Certainly, as Sir Paul recently noted on his blog "Beside the Point", unusual things are happening in the Body of Christ even as turmoil in the world escalates. In that context, the prophecies of Brother Hagin, even though they span 23 years in time, seem to meet the criteria for truthful prophecy. And to the extent that certain warnings seem irrelevent, so must the prophecies of Isaiah, Ezekiel, and Amos must have seemed in their day, not to mention the Pharisaical resistance to Our Lord's pronouncements.

    So, I pose the question again...should we be carefully seeking out, discerning, cataloguing, and tracking these prophecies, or would we be better off intentionally keeping ourselves free of the difficulty of their messages?

    Sir Chuck of the Foggy Visor

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  3. Sir Chuck,

    I have been thinking about what you said about the prophets. I admit we walk a tightrope between not rejecting the true and not accepting the false.

    1Th 5:20 do not despise prophetic utterances. 1Th 5:21 But examine everything {carefully;} hold fast to that which is good;

    One the other hand, this is what our major battle is, determining truth and following in it. Deception is, by far, Satan's greatest weapon.

    As a practical matter, it makes a lot of difference whether the prophecy is close up and personal. For example, Rev. Hagan's prophecy does not really require us to do anything. Also, though the date is specific, the content could be interpreted a lot of different ways.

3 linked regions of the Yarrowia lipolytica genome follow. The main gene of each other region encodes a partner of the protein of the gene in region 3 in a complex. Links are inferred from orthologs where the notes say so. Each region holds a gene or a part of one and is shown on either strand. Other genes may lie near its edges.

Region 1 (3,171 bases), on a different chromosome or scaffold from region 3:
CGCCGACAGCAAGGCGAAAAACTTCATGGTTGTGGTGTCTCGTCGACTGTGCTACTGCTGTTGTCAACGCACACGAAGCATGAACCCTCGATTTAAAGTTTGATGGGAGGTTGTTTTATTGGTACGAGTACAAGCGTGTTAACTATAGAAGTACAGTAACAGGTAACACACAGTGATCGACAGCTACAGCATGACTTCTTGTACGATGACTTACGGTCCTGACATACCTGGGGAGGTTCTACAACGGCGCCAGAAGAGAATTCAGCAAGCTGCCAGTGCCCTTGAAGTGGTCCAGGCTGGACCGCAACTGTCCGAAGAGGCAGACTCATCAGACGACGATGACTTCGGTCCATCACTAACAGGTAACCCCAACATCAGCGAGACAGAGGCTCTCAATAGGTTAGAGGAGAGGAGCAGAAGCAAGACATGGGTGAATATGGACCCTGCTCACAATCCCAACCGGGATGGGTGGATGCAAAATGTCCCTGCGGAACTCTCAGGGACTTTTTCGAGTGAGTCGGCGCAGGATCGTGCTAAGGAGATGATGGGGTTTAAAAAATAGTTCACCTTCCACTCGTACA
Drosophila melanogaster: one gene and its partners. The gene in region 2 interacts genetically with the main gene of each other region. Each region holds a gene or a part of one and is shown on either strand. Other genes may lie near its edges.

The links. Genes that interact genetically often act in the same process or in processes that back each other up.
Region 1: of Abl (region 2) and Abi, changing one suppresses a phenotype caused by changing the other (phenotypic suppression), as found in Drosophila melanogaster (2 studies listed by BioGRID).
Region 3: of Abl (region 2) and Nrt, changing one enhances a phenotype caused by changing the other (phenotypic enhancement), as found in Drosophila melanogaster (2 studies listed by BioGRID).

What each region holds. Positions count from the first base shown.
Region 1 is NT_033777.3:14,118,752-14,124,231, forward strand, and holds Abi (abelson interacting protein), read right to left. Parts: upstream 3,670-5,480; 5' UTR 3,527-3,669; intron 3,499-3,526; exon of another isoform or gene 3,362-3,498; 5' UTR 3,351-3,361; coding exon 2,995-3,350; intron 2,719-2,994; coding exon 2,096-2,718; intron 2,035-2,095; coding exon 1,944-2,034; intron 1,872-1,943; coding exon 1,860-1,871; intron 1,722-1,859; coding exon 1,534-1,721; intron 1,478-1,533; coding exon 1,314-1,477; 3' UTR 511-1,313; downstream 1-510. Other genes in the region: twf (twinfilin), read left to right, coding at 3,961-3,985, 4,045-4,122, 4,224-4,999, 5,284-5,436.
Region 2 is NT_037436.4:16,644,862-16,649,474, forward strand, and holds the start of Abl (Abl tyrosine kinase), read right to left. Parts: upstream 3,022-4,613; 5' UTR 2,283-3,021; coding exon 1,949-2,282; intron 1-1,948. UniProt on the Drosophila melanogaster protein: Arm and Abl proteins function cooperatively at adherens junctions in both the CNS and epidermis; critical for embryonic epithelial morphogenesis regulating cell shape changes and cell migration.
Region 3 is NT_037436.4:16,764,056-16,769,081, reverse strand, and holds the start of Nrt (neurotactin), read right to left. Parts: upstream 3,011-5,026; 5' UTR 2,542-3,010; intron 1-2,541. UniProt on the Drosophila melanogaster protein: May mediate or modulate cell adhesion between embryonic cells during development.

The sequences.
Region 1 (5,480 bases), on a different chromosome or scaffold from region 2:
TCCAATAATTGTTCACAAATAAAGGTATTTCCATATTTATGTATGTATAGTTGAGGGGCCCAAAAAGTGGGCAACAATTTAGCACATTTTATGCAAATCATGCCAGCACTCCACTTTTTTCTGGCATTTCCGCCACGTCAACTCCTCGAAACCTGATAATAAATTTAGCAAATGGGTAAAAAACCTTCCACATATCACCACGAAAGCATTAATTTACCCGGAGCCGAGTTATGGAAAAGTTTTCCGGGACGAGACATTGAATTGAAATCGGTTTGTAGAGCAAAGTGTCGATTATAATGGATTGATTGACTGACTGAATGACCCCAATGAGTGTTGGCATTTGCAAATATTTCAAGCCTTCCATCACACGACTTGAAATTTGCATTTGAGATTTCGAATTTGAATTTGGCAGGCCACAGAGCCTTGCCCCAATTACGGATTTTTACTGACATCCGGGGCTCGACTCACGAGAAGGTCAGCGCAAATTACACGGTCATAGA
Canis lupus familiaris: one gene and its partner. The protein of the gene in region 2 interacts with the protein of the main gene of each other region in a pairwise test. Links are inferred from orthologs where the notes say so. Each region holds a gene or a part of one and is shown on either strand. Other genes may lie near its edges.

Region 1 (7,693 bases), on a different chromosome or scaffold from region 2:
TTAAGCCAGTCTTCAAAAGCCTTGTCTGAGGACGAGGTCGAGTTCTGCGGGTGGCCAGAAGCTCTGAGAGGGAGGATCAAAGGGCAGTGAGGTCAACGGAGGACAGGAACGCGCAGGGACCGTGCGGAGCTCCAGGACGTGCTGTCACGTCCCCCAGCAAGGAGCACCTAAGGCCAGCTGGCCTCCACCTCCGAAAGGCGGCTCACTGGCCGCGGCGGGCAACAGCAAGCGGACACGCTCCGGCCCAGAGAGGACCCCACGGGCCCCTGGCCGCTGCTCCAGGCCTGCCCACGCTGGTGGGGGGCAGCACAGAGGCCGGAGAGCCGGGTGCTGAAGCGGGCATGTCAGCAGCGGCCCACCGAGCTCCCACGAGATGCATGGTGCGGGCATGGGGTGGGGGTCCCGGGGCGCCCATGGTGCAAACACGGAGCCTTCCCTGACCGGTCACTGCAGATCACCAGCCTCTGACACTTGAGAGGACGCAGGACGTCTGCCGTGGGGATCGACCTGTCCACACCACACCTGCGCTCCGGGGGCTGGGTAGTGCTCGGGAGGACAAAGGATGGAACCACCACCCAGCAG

The Bible Answer Man keeps score on prophetic utterances and holds them accountable. I admit to being disturbed by some of the big names in Pentecost having been way off in their prophecies. Once they miss, I no longer listen to them, as directed by scriptures.

    Then there may be prophecies like those of the Old Testament prophets that will remain a mystery until they do come to pass. So, we should not feel too bad if we don’t really comprehend it right now.

    I am sure this helps you very little since you knew all of this anyway.

    Sir John

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  4. "The Bible Answer Man keeps score on prophetic utterances and holds them accountable."

    Sir John, is there an internet source where this is catalogued? I couldn't find it on HH's website...

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  5. I could not find it either. He discussed a number of them on his radio program, though it has been a while since I have listen to him.

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  6. Sir John and Sir Chuck have both made good points. So much that they have said most of what needs to be said on the subject. I really can't say much more about prophecy in itself. I will add a further point about a related phenomenon.
    That is there is a tendancy toward presumption. Obviously all false prophets are presumtuous and it is hard to describe what I am getting at. This is those who make proclamations which while not claiming prophecy as such,seem to claim divine authority without warrant.
    The recent example is Pat Robertson's "God is punishing Sharon" thing. In this case he is speaking on an issue that is complicated. It is obvious that someone did an injustice to someone else. It is not so obvious that Sharon was the one who did injustice. Given the circumstances it may be that what he did was the only thing he could do. I would imagine that if a prophet were to denounce an act of tyranny, it would be a fairly obvious one.